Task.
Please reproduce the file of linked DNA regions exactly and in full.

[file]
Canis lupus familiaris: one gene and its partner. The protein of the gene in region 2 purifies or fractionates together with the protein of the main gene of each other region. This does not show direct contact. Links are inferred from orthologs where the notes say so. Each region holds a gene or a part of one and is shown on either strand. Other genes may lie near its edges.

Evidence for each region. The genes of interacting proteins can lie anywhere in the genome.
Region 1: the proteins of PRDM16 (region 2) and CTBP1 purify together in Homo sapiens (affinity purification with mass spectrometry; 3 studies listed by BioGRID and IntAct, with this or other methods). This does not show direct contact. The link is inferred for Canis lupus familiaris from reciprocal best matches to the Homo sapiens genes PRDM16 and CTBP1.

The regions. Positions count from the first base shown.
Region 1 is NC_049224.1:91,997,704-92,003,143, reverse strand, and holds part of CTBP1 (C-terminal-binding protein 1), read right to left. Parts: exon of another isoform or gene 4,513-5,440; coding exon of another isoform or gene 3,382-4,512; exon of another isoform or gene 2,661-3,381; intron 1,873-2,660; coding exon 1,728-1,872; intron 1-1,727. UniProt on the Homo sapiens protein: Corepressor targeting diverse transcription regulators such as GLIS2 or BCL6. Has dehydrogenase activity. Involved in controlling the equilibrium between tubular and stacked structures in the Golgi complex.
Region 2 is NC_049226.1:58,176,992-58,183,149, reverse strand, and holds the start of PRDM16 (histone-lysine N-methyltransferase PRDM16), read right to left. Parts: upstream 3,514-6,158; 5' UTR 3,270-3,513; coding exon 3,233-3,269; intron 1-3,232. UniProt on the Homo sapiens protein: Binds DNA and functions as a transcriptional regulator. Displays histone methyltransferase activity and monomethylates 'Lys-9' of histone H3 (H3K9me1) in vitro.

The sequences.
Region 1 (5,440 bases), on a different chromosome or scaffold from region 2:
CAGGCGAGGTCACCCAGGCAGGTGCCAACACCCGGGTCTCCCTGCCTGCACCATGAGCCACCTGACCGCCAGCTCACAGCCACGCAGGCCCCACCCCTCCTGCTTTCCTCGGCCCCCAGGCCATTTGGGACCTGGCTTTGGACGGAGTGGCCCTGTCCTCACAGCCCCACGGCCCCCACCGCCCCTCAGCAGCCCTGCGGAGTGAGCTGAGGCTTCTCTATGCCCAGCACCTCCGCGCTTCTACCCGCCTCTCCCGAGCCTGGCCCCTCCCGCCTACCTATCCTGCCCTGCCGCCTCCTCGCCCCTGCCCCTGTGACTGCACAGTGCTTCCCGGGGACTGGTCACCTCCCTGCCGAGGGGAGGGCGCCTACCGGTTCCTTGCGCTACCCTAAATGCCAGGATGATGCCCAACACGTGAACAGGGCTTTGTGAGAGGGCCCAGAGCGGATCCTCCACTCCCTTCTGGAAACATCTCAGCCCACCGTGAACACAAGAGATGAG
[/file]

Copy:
Canis lupus familiaris: one gene and its partner. The protein of the gene in region 2 purifies or fractionates together with the protein of the main gene of each other region. This does not show direct contact. Links are inferred from orthologs where the notes say so. Each region holds a gene or a part of one and is shown on either strand. Other genes may lie near its edges.

Evidence for each region. The genes of interacting proteins can lie anywhere in the genome.
Region 1: the proteins of PRDM16 (region 2) and CTBP1 purify together in Homo sapiens (affinity purification with mass spectrometry; 3 studies listed by BioGRID and IntAct, with this or other methods). This does not show direct contact. The link is inferred for Canis lupus familiaris from reciprocal best matches to the Homo sapiens genes PRDM16 and CTBP1.

The regions. Positions count from the first base shown.
Region 1 is NC_049224.1:91,997,704-92,003,143, reverse strand, and holds part of CTBP1 (C-terminal-binding protein 1), read right to left. Parts: exon of another isoform or gene 4,513-5,440; coding exon of another isoform or gene 3,382-4,512; exon of another isoform or gene 2,661-3,381; intron 1,873-2,660; coding exon 1,728-1,872; intron 1-1,727. UniProt on the Homo sapiens protein: Corepressor targeting diverse transcription regulators such as GLIS2 or BCL6. Has dehydrogenase activity. Involved in controlling the equilibrium between tubular and stacked structures in the Golgi complex.
Region 2 is NC_049226.1:58,176,992-58,183,149, reverse strand, and holds the start of PRDM16 (histone-lysine N-methyltransferase PRDM16), read right to left. Parts: upstream 3,514-6,158; 5' UTR 3,270-3,513; coding exon 3,233-3,269; intron 1-3,232. UniProt on the Homo sapiens protein: Binds DNA and functions as a transcriptional regulator. Displays histone methyltransferase activity and monomethylates 'Lys-9' of histone H3 (H3K9me1) in vitro.

The sequences.
Region 1 (5,440 bases), on a different chromosome or scaffold from region 2:
CAGGCGAGGTCACCCAGGCAGGTGCCAACACCCGGGTCTCCCTGCCTGCACCATGAGCCACCTGACCGCCAGCTCACAGCCACGCAGGCCCCACCCCTCCTGCTTTCCTCGGCCCCCAGGCCATTTGGGACCTGGCTTTGGACGGAGTGGCCCTGTCCTCACAGCCCCACGGCCCCCACCGCCCCTCAGCAGCCCTGCGGAGTGAGCTGAGGCTTCTCTATGCCCAGCACCTCCGCGCTTCTACCCGCCTCTCCCGAGCCTGGCCCCTCCCGCCTACCTATCCTGCCCTGCCGCCTCCTCGCCCCTGCCCCTGTGACTGCACAGTGCTTCCCGGGGACTGGTCACCTCCCTGCCGAGGGGAGGGCGCCTACCGGTTCCTTGCGCTACCCTAAATGCCAGGATGATGCCCAACACGTGAACAGGGCTTTGTGAGAGGGCCCAGAGCGGATCCTCCACTCCCTTCTGGAAACATCTCAGCCCACCGTGAACACAAGAGATGAG